Vietnam urges respect of international law as China draws Gulf of Tonkin baseline

By Thomson Reuters Mar 14, 2024 | 4:10 AM

HANOI (Reuters) – Vietnam’s foreign ministry on Thursday said international law and the rights and interests of other countries must be respected, responding to a question about China’s demarcation earlier this month of a baseline in the Gulf of Tonkin.

China’s government delineated the baseline in the Gulf of Tonkin, known in Chinese as Beibu Gulf, using straight lines far from the coast, a move it said was in accordance with international law.

Baselines are used to determine limits to territorial waters and exclusive economic zones (EEZs), and are a sensitive subject in the South China Sea, where China, Vietnam and other states in the region have some conflicting claims.

“Vietnam holds that coastal countries abide by the UNCLOS 1982 when determining the baseline for measuring their territorial waters,” the ministry’s spokesperson said in a regular press conference, referring to United Nations Convention on the Law of the Sea (UNCLOS).

The two neighbours have overlapping claims in the broader South China Sea, but in the Gulf of Tonkin have maintained friendlier relations, and agreed to conduct joint patrols there during a visit to Hanoi by China’s President Xi Jinping in December.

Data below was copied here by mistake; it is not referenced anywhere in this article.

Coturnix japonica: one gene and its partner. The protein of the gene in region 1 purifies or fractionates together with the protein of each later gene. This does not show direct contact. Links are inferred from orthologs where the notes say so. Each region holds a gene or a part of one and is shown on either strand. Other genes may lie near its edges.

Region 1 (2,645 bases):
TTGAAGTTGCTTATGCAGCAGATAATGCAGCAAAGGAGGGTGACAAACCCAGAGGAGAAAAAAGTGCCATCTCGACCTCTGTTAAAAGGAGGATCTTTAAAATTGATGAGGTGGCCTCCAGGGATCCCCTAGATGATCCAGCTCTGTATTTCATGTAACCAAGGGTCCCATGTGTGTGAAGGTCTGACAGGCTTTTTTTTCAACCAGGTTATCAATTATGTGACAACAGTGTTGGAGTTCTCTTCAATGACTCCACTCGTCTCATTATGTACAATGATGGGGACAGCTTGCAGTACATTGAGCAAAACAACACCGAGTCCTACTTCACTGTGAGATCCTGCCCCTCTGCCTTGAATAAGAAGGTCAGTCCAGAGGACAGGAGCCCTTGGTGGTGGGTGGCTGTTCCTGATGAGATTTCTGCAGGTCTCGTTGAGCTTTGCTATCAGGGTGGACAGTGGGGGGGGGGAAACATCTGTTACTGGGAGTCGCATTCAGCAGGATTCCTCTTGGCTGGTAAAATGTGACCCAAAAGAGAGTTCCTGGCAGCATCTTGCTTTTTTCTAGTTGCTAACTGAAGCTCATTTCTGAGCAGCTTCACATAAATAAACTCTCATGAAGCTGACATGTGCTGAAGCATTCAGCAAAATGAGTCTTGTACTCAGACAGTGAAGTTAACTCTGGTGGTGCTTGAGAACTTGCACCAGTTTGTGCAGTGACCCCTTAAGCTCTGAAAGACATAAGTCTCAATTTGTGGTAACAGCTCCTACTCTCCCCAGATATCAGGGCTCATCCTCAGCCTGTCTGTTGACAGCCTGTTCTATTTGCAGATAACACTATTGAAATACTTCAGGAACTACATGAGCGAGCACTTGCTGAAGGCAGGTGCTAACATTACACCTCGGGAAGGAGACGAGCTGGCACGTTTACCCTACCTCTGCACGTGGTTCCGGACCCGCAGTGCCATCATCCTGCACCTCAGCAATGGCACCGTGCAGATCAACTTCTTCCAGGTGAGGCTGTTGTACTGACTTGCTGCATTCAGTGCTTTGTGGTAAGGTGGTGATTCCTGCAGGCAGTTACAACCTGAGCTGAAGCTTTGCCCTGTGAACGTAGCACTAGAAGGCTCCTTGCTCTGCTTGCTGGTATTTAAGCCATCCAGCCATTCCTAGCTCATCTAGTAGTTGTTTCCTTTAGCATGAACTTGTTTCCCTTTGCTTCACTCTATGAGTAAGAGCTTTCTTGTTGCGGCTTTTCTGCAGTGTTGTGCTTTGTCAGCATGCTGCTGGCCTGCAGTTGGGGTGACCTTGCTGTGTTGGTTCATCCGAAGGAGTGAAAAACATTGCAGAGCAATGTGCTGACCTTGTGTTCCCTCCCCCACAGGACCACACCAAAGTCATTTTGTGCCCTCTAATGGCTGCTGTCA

According to UNCLOS, the drawing of straight baselines “must not depart to any appreciable extent from the general direction of the coast”.

It is unclear how the change could affect boundaries in the Gulf of Tonkin, which is located off the coast of Northern Vietnam and Southern China, as the two countries have agreed a demarcation line in that area, said Van Pham, general manager of the South China Sea Chronicle Initiative (SCSCI), an independent non-profit organisation.

The Vietnamese spokesperson urged China to respect the agreement about the demarcation line, but declined to comment about whether the new baseline could jeopardise that deal, which was signed in 2000.

The spokesperson also declined to say whether China’s move could affect the agreement on joint patrols.

(Reporting by Francesco Guarascio @fraguarascio; Editing by Martin Petty)